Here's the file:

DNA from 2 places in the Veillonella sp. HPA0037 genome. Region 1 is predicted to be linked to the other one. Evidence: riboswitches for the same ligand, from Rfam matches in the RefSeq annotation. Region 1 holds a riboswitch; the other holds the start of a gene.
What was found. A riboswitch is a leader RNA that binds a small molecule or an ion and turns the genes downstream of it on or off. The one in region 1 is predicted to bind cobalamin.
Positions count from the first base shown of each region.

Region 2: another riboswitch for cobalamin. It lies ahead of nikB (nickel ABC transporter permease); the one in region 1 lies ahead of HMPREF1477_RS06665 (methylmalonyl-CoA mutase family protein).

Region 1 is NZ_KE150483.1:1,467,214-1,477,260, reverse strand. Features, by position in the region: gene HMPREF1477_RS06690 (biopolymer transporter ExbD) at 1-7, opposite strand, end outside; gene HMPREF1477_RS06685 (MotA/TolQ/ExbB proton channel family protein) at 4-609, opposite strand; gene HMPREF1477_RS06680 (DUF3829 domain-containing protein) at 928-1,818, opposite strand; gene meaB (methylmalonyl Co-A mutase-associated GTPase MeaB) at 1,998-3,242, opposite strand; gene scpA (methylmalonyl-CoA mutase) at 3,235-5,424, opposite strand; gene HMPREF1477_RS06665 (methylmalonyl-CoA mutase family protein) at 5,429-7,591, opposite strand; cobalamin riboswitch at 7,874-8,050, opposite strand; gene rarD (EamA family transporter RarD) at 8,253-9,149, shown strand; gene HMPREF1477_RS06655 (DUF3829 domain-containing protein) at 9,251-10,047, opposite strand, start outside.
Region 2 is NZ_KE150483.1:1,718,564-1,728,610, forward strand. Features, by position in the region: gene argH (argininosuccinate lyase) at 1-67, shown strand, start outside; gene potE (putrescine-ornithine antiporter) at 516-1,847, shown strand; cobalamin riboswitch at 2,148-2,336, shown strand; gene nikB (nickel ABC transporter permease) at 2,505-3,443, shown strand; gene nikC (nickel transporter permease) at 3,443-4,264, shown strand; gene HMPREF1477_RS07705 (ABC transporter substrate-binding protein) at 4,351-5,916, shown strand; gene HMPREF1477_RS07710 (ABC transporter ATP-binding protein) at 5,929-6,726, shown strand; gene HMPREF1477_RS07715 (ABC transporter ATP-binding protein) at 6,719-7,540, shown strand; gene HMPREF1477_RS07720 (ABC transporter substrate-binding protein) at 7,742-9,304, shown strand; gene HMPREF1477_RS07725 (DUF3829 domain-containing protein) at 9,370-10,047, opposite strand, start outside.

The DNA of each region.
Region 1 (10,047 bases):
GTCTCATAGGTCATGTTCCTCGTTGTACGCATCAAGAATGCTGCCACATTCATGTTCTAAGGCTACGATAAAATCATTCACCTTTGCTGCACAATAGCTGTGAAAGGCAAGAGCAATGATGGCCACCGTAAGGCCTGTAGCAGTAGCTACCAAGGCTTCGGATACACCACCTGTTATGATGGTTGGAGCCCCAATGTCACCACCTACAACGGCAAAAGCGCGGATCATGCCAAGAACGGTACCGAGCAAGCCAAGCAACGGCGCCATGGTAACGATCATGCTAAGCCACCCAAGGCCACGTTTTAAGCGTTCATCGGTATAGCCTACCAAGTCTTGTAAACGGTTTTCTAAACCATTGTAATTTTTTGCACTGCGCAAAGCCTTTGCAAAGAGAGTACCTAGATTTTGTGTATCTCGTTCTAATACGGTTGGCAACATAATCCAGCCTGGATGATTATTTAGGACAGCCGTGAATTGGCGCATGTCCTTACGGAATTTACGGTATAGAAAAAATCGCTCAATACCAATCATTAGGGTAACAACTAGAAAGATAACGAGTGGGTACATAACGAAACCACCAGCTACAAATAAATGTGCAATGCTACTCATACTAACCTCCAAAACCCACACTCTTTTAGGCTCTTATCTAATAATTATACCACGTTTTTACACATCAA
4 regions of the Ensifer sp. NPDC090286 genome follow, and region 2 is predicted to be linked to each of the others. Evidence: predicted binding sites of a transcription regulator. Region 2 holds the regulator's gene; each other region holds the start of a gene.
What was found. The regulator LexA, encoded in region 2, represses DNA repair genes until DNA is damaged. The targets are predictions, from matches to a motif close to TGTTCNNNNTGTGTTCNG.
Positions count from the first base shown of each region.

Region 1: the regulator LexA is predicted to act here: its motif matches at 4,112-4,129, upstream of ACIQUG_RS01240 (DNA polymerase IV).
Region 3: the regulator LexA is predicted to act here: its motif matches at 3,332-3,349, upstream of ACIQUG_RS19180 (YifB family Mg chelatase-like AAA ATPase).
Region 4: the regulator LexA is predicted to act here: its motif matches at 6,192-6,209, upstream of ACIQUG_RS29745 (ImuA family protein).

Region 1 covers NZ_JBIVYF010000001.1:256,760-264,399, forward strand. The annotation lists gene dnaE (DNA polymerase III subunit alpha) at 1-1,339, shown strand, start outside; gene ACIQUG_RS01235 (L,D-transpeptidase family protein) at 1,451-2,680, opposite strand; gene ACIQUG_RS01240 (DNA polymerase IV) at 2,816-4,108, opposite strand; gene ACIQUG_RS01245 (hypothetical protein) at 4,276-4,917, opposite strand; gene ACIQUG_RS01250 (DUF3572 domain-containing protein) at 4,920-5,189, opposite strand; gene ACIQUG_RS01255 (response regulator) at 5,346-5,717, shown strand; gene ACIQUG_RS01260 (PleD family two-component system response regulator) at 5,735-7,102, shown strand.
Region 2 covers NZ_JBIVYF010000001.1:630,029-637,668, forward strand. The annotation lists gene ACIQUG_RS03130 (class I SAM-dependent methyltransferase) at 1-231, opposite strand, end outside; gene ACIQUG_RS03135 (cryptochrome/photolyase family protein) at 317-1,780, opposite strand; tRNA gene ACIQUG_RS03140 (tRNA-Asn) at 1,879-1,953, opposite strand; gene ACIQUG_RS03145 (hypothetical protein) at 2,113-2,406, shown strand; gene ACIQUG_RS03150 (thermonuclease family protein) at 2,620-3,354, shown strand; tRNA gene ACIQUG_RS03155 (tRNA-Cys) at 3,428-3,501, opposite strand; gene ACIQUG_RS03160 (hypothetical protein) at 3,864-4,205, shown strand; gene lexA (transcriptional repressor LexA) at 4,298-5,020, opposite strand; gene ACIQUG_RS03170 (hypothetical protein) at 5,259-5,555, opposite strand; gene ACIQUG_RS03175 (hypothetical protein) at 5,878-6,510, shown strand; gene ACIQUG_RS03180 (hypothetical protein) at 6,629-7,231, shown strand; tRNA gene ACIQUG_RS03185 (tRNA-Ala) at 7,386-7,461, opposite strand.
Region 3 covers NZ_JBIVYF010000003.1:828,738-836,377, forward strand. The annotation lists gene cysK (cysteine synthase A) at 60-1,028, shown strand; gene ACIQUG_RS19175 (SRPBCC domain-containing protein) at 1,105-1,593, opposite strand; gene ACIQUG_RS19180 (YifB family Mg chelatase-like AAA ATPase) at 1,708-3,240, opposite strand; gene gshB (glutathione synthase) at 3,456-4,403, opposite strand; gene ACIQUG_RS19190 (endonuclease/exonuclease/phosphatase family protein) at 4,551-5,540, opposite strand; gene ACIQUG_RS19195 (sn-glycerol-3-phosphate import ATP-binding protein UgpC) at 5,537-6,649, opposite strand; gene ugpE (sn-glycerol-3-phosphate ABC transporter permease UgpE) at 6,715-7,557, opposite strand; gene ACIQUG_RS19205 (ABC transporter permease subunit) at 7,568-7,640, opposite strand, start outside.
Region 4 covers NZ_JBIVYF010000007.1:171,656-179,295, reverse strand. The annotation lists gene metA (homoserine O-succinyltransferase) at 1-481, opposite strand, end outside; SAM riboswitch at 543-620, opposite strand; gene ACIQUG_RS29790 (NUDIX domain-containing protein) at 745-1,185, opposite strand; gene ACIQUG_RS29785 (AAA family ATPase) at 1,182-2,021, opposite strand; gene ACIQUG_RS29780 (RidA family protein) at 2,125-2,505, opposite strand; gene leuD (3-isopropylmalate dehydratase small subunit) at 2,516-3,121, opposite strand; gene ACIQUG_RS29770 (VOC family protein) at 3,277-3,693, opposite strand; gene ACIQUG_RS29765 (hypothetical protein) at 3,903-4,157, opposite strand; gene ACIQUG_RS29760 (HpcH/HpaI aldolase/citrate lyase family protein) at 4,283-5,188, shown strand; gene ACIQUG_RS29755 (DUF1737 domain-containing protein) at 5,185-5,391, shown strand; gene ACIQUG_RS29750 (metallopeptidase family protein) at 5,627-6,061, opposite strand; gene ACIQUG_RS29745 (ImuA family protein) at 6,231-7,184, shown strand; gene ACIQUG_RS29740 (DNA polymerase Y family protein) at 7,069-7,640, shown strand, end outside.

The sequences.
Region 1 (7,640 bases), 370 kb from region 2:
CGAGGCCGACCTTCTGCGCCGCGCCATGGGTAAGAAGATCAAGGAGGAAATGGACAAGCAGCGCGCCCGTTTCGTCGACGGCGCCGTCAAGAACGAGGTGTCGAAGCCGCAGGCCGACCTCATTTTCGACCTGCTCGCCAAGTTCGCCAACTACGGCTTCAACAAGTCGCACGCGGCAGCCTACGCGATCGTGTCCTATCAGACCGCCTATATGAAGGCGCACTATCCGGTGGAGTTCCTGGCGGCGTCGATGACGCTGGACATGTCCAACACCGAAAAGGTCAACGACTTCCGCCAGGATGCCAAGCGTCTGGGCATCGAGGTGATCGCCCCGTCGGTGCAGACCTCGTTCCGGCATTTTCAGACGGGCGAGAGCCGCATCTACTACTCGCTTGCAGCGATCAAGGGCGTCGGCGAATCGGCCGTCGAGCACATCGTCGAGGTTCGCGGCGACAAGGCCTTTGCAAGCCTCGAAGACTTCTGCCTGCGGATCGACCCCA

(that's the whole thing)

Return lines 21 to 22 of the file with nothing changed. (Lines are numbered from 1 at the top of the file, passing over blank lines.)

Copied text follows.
Region 1 (7,640 bases), 370 kb from region 2:
CGAGGCCGACCTTCTGCGCCGCGCCATGGGTAAGAAGATCAAGGAGGAAATGGACAAGCAGCGCGCCCGTTTCGTCGACGGCGCCGTCAAGAACGAGGTGTCGAAGCCGCAGGCCGACCTCATTTTCGACCTGCTCGCCAAGTTCGCCAACTACGGCTTCAACAAGTCGCACGCGGCAGCCTACGCGATCGTGTCCTATCAGACCGCCTATATGAAGGCGCACTATCCGGTGGAGTTCCTGGCGGCGTCGATGACGCTGGACATGTCCAACACCGAAAAGGTCAACGACTTCCGCCAGGATGCCAAGCGTCTGGGCATCGAGGTGATCGCCCCGTCGGTGCAGACCTCGTTCCGGCATTTTCAGACGGGCGAGAGCCGCATCTACTACTCGCTTGCAGCGATCAAGGGCGTCGGCGAATCGGCCGTCGAGCACATCGTCGAGGTTCGCGGCGACAAGGCCTTTGCAAGCCTCGAAGACTTCTGCCTGCGGATCGACCCCA